My work week is finally over! Now i have the opportunity for more sight-seeing!
Saturday morning, one of my hosts from work took me to the Great Wall of China and the Ming Tombs. We started early – 7 am – because it was Saturday and the busiest day at the Wall. It took 90 minutes to drive there, so we set out at the base at 8:30 am. It was already pretty crowded, as you’ll see in the various pictures.
The idea was to walk from the base all the way up to the highest point, and then back down. This was quite a hike, and a difficult one, as it was mostly uphill. There were options to take a little train to the halfway point, or a cable car to the top, but i aspired to be “great” so i wanted to walk.
In the U.S., this wall would never be allowed to have people walking on it. It was not safe. Even where it was flat, the ground was very uneven, as hundreds of thousands of feet have tread upon it and made the stones uneven. There were very steep sections that had no steps, just a steep wall of concrete that you had to crawl up, most people requiring the handrail to do so. Often there were steps, but they were steep and uneven in many places, with some steps a few inches high, while others were two feet high. The going was rough, and it was crowded. Any person who stumbled would be screwed.
We stopped quite a few times to “have a rest” as my host likes to say it. It was hot that day – the high of the day would be near 100 and the temperature was climbing fast. The wind up there was wonderful, though, a cool breeze coming from the North. When we did “have a rest”, we found a break in the wall and just stood there and let the strong breeze wash over us. Finally we made it to the top. It has taken us about 75 minutes to get there. It was crowded, but beautiful. You can see the Wall snaking behind me forever.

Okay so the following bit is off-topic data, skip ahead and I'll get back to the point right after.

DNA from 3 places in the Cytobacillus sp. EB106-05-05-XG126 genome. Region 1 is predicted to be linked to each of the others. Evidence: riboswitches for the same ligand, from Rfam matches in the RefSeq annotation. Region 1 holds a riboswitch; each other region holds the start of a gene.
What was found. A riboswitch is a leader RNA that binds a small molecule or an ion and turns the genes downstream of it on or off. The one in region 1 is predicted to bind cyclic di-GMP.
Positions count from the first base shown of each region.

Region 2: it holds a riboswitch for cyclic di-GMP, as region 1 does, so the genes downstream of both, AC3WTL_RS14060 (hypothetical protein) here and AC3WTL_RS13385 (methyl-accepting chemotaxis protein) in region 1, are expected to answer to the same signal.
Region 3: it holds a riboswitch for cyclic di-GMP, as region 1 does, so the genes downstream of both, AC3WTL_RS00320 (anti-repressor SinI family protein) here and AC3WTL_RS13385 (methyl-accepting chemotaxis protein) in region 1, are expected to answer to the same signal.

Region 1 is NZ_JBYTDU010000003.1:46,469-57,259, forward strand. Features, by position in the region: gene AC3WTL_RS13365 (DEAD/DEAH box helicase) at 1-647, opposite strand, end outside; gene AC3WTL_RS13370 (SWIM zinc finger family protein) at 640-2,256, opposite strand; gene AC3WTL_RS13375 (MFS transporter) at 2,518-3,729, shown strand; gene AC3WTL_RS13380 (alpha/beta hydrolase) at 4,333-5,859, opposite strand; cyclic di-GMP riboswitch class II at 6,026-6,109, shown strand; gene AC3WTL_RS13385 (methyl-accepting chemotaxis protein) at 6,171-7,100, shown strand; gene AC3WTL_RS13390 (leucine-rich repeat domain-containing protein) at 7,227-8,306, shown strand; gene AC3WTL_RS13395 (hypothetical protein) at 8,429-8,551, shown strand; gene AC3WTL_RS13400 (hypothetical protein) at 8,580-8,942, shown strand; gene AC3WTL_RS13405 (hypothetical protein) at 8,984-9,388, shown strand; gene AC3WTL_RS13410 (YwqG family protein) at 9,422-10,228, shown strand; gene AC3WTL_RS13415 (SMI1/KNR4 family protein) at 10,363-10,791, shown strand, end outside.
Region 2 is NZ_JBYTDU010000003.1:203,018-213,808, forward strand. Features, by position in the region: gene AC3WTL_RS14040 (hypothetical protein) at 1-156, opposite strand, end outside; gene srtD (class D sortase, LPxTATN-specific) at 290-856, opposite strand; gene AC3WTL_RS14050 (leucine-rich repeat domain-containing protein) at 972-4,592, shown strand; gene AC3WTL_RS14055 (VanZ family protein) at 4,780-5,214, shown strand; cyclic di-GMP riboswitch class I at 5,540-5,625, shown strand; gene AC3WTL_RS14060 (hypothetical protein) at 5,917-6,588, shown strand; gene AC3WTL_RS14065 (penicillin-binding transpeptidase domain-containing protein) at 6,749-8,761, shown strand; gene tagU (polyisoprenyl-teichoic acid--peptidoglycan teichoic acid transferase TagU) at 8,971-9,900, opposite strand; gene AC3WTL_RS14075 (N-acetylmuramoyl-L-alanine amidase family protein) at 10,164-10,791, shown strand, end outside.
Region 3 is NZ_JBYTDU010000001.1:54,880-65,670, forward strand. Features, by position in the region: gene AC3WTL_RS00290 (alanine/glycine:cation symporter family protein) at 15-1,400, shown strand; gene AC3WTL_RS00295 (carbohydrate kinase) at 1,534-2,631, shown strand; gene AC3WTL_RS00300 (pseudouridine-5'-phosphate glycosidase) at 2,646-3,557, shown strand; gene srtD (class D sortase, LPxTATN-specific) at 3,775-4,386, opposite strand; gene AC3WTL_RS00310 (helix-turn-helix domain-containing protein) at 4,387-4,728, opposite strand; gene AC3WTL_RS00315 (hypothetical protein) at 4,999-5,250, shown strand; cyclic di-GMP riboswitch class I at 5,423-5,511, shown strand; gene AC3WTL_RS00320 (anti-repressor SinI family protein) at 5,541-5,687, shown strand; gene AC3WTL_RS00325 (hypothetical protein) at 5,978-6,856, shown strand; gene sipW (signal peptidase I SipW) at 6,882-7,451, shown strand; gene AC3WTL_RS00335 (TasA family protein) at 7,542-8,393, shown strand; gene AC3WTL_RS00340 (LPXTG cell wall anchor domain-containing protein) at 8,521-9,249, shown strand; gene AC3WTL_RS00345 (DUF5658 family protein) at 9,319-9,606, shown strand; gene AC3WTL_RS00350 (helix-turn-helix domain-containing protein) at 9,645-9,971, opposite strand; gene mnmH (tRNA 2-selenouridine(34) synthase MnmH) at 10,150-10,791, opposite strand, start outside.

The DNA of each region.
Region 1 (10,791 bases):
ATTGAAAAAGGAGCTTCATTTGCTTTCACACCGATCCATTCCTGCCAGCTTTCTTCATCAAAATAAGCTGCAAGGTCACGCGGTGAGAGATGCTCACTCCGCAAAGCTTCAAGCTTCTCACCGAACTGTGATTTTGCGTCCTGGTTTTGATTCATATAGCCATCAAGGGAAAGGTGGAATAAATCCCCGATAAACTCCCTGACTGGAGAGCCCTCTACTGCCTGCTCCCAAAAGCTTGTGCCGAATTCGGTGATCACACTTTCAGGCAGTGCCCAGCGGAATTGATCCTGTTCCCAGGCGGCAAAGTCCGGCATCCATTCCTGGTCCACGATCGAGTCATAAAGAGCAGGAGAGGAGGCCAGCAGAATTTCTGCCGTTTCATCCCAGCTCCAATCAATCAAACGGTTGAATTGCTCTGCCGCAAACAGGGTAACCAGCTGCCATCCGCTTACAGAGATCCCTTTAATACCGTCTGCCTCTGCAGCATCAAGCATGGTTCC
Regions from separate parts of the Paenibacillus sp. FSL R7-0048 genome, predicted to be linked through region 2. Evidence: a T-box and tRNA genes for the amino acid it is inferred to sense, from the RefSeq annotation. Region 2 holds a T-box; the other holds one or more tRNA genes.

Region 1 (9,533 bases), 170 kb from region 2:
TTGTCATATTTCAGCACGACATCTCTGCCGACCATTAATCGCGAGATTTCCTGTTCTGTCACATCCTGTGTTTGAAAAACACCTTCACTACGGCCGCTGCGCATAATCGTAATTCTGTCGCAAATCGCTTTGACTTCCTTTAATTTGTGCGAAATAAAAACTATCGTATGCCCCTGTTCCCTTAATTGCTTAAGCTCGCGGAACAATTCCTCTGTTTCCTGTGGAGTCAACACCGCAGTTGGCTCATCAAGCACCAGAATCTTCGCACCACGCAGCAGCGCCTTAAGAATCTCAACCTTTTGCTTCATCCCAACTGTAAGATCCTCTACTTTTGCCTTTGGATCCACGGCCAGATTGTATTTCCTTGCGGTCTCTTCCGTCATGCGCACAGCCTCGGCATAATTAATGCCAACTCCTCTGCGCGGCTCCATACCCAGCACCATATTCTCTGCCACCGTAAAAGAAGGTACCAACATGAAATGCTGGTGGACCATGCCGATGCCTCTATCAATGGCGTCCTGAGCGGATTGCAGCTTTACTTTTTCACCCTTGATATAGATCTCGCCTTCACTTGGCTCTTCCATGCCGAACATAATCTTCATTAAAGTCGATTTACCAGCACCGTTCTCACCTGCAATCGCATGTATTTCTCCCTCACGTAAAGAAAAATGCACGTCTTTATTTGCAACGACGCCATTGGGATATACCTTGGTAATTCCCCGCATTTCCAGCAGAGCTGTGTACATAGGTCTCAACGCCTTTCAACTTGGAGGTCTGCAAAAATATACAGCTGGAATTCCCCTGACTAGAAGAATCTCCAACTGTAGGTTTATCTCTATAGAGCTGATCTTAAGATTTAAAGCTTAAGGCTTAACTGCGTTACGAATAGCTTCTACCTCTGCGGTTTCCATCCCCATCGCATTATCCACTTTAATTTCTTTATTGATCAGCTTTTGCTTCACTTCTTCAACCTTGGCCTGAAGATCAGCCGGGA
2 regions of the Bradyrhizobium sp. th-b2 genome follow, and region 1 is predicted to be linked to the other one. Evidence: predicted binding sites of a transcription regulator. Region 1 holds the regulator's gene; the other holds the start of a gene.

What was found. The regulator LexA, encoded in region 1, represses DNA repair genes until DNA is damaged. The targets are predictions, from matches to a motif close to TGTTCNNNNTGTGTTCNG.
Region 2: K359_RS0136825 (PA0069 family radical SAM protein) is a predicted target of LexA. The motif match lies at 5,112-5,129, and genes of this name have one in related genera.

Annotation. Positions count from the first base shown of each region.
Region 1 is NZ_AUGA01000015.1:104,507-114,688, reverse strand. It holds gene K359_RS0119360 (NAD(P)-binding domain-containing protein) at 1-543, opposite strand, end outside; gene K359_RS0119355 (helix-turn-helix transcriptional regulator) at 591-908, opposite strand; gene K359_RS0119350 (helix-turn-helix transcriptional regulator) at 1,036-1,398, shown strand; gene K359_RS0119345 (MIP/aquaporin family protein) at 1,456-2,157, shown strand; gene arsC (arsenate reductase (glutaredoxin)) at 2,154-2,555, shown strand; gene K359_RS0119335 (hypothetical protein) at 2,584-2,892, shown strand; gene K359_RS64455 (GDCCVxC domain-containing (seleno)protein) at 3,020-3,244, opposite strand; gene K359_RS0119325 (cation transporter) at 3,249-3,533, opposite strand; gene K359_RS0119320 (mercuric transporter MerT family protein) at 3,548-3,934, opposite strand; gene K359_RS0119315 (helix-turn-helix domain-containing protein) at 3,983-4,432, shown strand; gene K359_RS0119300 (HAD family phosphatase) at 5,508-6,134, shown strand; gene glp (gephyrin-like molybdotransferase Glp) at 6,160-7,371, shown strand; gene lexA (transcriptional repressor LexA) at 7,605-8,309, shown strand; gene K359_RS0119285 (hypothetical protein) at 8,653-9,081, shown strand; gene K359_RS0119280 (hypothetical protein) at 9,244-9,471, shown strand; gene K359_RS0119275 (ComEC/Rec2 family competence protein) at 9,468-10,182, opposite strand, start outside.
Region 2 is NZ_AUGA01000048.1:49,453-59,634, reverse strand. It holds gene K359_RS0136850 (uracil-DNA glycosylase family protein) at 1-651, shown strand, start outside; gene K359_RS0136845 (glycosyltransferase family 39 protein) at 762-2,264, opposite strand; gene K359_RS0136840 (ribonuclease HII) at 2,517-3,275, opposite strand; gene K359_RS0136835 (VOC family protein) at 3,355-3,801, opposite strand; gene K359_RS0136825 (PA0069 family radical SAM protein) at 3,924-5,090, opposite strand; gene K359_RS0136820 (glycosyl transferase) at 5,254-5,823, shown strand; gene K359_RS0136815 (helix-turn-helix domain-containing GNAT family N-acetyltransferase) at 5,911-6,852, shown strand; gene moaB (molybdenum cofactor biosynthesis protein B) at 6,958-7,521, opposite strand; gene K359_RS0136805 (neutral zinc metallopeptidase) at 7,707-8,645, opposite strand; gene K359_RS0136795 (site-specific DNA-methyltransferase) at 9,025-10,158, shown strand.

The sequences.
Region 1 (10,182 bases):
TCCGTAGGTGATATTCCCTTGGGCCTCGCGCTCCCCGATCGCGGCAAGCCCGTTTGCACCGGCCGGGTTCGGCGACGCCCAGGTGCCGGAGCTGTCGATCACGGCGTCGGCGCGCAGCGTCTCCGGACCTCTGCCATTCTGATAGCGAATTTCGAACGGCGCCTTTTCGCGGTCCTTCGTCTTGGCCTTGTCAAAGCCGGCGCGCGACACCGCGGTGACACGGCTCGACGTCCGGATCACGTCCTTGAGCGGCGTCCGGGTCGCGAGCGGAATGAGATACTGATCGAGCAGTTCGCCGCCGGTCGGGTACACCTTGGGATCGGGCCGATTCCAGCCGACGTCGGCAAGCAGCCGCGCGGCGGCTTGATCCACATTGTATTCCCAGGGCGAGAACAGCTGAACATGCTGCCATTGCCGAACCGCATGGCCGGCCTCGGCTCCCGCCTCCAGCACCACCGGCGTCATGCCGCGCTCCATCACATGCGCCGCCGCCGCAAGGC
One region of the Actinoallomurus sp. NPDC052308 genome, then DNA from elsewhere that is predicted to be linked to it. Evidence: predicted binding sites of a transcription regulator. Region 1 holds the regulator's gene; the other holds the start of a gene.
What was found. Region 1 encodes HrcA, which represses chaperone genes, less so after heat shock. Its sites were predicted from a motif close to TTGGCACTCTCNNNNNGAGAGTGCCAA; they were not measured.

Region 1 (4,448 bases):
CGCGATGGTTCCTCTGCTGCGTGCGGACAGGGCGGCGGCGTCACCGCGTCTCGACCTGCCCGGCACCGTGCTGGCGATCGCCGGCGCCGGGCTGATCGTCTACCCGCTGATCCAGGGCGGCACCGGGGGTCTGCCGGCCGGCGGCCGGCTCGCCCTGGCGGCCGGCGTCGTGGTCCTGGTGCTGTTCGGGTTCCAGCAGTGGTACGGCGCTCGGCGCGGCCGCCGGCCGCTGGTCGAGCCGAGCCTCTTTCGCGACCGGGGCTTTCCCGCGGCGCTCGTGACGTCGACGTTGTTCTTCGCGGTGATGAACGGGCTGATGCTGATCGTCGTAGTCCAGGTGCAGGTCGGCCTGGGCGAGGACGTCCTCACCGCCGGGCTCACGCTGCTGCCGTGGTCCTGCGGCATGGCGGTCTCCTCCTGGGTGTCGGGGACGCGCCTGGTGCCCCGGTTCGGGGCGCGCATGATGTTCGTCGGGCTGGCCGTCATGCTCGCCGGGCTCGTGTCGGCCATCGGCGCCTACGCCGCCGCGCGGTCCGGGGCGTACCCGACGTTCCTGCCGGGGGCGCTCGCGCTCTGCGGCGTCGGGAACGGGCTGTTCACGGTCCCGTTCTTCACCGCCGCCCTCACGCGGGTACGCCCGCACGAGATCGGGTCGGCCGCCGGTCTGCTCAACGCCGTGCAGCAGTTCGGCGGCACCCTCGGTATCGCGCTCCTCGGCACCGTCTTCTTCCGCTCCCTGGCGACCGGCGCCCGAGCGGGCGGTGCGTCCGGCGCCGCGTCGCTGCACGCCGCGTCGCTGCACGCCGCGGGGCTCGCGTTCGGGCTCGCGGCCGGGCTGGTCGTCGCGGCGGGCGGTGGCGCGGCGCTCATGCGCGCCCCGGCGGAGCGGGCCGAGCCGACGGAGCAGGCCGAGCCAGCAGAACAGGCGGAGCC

The way down was treacherous, perhaps even more so because the threat of tumbling was higher since we were propelling ourselves downward. And the hordes of people on the Wall didn’t help – there were plenty of people who could bump into you and throw you off balance.
There were no stumbles or falls or anything that i saw. However, the hordes of people caused another dangerous situation to occur. The Wall had large, enclosed stone towers every so often. There would be a little tunnel through the stone. At one of the stone towers, about halfway down, we hit a bottleneck. We were still outside the tower when traffic stopped completely. More people queued up behind us, and people started to press close. The line slowly moved forward, and you had to take tiny baby steps to keep up. We made it into the tower, and then movement stopped again. Completely. People were bunched all around. I could not move. Seriously. I did manage to raise my hand up to take this picture.
This was the only passage through the tower. Notice that there doesn’t seem to be anyone coming towards us. People began pushing a bit, and that was scary too, because there was nothing you could do about it. Someone was yelling “Don’t push! There are kids!” It struck me that there was a nonzero chance of serious injury or death if people got out of control.
Luckily the line started to move again. I was clinging desparately to the shoulder of my host, trying not to get separated from him. We emerged into the sun again, and were immediately faced with extremely steep stairs. Somehow that mob of people climbed down with no injuries.
After all that excitement, the Ming Tombs was relatively boring. It was basically a big garden/park, and then at the back you climbed down 10 flights underground to walk through an underground palace that had been built for one of the emperors of China. I have no idea how they managed this, architecturally, way back when.
An exciting (a little too exciting), if exhausting, day in China.